My mother told me that when I was born, no one, not even the doctor, thought I was going to live. I arrived too early, and I was so tiny, the doctors had to keep me in an incubator so that I could breathe. And every day, my mother sat by me and fed me and prayed for me and cried because she didn't know what else to do. One day she fell asleep in the chair next to my incubator, and she dreamed that an angel came to watch over me. He was beautiful, my mother said, and he smiled at the both of us and told her that everything was going to be just fine. He put his hand over my heart and promised her that I would be fine. When my mother was finally able to take me home and she bathed me for the first time, she noticed a mark like a small pale hand above my heart. She remembered the angel, and knew that it wasn't a dream after all. He had touched me, and that was how I had gotten better. My mother told me that this was better than a birthmark, that it was an angel mark, and that I should be happy knowing that the good Lord had sent a guardian angel to watch over me.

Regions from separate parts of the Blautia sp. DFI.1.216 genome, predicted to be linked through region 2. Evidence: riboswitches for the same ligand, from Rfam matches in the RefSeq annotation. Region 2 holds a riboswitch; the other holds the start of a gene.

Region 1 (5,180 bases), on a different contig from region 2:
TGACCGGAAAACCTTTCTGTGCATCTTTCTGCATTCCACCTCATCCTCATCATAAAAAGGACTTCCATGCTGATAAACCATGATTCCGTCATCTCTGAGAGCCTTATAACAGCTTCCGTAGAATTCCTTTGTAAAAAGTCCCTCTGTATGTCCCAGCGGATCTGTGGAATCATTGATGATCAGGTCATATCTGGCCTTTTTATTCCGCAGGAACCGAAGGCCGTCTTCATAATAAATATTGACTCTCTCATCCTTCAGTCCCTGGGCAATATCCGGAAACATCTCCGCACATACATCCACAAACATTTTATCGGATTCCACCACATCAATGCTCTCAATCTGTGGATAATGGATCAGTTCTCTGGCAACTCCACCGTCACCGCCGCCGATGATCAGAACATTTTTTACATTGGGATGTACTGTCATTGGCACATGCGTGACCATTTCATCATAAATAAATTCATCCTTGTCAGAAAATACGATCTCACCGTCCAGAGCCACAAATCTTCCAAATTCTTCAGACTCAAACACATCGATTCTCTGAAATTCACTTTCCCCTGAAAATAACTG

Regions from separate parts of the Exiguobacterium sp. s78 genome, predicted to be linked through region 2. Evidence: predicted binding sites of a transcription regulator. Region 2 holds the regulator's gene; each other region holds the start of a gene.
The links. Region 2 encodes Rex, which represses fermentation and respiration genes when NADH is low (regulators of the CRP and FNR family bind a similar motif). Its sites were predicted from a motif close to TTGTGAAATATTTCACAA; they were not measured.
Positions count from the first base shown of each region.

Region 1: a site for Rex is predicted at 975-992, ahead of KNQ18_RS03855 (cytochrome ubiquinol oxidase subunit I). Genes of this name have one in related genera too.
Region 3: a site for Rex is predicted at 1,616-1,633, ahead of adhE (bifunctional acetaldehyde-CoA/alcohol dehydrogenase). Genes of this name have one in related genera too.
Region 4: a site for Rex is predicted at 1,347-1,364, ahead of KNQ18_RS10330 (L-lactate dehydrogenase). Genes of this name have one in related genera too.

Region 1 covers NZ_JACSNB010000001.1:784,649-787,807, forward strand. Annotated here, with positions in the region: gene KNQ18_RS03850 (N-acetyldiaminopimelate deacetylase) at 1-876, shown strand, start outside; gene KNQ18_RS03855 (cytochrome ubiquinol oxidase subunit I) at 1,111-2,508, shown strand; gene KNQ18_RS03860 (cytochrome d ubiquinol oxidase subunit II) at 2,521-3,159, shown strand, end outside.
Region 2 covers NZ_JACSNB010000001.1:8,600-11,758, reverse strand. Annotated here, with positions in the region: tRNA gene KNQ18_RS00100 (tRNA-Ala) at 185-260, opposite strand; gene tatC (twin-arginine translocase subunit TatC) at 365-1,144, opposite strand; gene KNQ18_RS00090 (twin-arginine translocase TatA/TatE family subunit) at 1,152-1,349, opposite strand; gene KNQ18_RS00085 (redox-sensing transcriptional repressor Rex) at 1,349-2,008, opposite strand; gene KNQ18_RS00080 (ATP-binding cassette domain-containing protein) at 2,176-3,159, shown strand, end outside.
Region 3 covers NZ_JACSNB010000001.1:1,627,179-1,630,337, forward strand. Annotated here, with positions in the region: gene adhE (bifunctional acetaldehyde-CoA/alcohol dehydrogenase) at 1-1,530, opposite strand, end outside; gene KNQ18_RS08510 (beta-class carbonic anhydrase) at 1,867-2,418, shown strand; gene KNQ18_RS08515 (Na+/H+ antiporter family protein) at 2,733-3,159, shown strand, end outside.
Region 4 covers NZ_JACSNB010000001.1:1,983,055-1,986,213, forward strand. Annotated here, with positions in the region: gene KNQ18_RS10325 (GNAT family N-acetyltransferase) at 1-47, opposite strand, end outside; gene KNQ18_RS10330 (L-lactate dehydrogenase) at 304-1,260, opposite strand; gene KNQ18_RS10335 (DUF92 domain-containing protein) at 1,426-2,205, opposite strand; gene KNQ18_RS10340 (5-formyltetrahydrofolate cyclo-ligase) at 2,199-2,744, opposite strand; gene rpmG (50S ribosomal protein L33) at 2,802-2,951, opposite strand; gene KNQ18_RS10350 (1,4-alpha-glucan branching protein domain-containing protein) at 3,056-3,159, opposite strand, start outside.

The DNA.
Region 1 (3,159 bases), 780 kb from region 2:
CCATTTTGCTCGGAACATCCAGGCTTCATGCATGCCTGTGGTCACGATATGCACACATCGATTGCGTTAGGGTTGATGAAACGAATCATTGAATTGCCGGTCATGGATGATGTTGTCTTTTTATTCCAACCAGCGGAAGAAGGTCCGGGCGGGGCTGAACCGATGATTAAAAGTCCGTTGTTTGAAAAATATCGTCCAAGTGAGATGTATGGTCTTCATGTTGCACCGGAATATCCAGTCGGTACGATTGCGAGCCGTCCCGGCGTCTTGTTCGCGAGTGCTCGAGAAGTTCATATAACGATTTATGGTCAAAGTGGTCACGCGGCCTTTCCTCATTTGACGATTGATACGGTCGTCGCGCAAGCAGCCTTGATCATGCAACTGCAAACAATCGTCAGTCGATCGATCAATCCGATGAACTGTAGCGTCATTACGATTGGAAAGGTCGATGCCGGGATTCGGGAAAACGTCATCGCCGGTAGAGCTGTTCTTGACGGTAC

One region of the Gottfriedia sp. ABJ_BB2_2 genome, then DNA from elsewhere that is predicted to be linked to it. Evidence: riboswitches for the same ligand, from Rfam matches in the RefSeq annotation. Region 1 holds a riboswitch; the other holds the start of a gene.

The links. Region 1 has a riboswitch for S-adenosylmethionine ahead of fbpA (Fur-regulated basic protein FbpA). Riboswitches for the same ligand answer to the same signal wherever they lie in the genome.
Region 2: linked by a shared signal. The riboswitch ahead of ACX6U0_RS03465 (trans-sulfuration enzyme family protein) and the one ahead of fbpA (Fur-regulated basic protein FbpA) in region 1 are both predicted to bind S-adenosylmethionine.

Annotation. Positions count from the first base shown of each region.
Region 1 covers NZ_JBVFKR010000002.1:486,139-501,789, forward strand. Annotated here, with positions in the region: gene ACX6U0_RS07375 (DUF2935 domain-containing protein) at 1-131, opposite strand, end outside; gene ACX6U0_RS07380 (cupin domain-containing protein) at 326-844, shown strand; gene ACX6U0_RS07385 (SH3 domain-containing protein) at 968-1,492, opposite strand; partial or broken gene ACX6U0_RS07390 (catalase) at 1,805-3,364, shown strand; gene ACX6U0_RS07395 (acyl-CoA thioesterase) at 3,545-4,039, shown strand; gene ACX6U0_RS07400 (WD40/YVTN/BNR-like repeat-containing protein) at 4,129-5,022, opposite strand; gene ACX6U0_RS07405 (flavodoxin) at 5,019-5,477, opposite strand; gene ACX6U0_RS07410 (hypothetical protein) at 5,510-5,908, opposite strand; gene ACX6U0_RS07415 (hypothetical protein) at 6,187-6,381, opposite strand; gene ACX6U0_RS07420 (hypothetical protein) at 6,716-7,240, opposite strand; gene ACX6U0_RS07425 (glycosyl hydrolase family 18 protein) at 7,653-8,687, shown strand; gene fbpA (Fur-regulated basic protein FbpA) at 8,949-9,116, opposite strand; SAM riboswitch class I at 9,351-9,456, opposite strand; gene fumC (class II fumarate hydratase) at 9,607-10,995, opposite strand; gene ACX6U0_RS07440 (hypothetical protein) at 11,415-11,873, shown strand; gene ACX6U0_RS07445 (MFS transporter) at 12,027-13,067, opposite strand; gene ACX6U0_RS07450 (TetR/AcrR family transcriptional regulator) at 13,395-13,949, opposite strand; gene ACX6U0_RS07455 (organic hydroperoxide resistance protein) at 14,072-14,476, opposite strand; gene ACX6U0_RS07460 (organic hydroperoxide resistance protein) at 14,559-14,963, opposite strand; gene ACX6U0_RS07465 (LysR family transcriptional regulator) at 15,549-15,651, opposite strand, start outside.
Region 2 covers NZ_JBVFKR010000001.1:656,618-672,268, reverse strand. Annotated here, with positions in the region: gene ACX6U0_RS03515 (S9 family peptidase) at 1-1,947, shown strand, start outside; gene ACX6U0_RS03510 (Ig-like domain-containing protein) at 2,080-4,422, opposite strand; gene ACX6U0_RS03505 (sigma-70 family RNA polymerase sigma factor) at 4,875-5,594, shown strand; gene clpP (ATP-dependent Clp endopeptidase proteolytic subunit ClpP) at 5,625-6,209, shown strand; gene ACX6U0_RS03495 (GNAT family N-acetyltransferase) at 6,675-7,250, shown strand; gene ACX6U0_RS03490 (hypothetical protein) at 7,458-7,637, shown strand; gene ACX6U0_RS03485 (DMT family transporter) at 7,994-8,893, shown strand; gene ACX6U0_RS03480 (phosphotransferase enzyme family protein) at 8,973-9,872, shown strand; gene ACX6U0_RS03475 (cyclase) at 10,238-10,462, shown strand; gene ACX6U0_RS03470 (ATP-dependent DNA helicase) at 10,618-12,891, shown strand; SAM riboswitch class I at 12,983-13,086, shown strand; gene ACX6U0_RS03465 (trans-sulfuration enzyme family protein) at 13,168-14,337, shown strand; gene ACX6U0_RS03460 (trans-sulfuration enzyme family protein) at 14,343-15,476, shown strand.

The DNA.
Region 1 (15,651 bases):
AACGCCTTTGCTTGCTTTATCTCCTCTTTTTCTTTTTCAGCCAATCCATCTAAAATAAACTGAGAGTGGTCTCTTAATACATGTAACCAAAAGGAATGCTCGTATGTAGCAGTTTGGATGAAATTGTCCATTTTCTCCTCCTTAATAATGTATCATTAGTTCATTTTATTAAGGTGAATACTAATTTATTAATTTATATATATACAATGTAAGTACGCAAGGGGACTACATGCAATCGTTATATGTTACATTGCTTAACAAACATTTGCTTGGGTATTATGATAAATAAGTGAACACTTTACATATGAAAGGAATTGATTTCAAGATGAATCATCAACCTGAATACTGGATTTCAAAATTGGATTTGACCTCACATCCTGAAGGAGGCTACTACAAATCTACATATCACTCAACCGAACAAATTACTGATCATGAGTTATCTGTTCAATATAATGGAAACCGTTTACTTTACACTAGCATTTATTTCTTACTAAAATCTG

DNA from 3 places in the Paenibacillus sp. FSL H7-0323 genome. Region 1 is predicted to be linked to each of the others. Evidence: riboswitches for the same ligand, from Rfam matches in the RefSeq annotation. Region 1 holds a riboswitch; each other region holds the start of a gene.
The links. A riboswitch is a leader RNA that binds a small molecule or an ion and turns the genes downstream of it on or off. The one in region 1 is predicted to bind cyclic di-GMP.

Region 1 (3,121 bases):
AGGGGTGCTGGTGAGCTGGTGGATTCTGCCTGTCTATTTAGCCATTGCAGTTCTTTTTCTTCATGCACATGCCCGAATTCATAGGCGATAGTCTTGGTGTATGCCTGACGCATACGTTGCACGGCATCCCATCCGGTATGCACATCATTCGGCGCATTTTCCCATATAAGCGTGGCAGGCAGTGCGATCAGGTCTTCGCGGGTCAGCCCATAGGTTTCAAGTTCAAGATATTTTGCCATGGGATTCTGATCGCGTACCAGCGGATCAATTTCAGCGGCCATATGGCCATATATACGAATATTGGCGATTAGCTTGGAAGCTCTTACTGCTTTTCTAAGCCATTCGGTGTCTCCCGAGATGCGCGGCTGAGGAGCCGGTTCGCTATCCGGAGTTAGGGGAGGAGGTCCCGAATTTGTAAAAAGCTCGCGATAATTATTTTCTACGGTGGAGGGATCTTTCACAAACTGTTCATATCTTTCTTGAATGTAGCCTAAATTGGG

At times when I felt sad or lonely, I asked my mother to come to my room and tell me the story all over again. I would put my hand over the angel mark, and she would put her hand on mine, and the three of us would smile at our story -- Mom, the angel, and me.
I stopped believing in that story four years ago, when I was nine. I guess I just grew up all of a sudden. The story about my birthmark began to seem silly. But maybe if I still believed in my angel, I could put my hand over my birthmark, and I would feel better about this awful summer. What could be worse than being held prisoner on the island where my parents grew up, with my sister and my grandmother? I just knew that Maciré and my other friends were having a great time back home in Brooklyn. I was missing everything.
At first my best friend, Maciré, was jealous when I told her that I'd be spending my summer on a Caribbean island. I pulled the letter I had written earlier out of my pocket.
Let me tell you a little something about Trinidad. It's a great place to visit -- blue sky, sandy beaches, and delicious exotic fruits so sweet and ripe they fall right off the trees. But every day it's the same blue sky, and after the hundredth wave sends you crashing down into the gritty sand, and you've swallowed a gallon of salt water, and the damp and the mosquitoes get to you, and there's sticky juice in your hair from the fruit falling on your head, you get a little bit tired of living on an island. Two weeks down, six more before I get back home.
Your favorite redhead,